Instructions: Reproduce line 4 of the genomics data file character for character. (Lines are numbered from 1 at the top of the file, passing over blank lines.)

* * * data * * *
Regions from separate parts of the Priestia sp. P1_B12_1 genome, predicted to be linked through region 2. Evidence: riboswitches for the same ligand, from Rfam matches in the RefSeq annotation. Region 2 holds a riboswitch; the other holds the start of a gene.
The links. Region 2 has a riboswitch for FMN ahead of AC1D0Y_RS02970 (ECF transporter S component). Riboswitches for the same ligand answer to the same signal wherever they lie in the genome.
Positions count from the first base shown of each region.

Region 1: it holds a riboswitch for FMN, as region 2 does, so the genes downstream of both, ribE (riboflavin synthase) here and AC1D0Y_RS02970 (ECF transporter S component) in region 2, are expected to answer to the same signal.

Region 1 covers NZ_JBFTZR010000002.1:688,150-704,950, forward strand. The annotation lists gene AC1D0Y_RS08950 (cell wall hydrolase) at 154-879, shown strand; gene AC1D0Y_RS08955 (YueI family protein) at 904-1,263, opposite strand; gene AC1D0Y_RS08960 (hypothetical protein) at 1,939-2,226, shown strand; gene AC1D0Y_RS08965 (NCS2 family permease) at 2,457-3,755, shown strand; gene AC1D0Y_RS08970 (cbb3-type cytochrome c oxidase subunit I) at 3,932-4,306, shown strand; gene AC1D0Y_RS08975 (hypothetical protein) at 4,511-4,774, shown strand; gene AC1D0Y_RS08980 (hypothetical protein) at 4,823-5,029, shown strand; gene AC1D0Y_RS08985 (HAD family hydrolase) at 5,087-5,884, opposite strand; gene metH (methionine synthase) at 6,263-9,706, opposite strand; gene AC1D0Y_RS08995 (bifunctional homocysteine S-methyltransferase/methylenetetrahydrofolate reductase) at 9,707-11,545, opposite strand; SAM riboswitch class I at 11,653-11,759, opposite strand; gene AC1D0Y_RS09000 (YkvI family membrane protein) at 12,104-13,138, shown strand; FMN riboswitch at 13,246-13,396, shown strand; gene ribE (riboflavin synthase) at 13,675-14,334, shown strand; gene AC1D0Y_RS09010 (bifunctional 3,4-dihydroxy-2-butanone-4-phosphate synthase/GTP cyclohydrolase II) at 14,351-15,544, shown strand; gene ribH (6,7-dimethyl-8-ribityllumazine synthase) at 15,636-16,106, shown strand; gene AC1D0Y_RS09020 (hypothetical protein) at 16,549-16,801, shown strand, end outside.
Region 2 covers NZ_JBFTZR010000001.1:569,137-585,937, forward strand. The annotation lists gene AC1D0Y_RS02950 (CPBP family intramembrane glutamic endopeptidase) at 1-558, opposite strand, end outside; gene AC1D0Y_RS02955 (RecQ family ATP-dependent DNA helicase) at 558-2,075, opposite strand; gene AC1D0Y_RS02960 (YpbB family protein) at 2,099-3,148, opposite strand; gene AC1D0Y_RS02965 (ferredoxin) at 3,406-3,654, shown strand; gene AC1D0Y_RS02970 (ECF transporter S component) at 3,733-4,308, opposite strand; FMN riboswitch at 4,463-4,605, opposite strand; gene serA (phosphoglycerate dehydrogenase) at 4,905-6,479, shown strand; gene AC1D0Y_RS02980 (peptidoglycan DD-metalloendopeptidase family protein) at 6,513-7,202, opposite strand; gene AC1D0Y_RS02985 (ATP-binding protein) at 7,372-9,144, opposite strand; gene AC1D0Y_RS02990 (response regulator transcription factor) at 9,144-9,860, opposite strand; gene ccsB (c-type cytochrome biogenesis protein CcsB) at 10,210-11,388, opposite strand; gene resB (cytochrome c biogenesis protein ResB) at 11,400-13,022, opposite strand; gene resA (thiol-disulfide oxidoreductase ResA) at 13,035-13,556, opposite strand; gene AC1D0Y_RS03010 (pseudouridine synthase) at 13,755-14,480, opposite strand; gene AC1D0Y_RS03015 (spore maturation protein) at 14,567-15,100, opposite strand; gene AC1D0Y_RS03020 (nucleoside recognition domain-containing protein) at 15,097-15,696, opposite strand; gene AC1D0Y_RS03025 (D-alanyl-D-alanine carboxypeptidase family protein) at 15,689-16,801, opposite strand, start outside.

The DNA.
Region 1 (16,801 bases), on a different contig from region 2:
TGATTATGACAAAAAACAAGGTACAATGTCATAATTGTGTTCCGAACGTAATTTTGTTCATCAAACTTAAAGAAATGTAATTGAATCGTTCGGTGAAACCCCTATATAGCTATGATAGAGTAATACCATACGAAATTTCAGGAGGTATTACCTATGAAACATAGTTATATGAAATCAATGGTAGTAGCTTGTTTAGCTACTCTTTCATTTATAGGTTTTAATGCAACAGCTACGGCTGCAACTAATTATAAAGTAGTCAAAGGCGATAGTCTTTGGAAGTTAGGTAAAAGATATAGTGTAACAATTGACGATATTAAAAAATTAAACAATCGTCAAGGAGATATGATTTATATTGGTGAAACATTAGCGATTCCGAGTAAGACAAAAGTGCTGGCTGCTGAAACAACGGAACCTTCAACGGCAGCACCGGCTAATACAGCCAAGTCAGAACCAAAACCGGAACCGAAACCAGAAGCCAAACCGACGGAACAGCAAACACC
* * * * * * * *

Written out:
Region 1: it holds a riboswitch for FMN, as region 2 does, so the genes downstream of both, ribE (riboflavin synthase) here and AC1D0Y_RS02970 (ECF transporter S component) in region 2, are expected to answer to the same signal.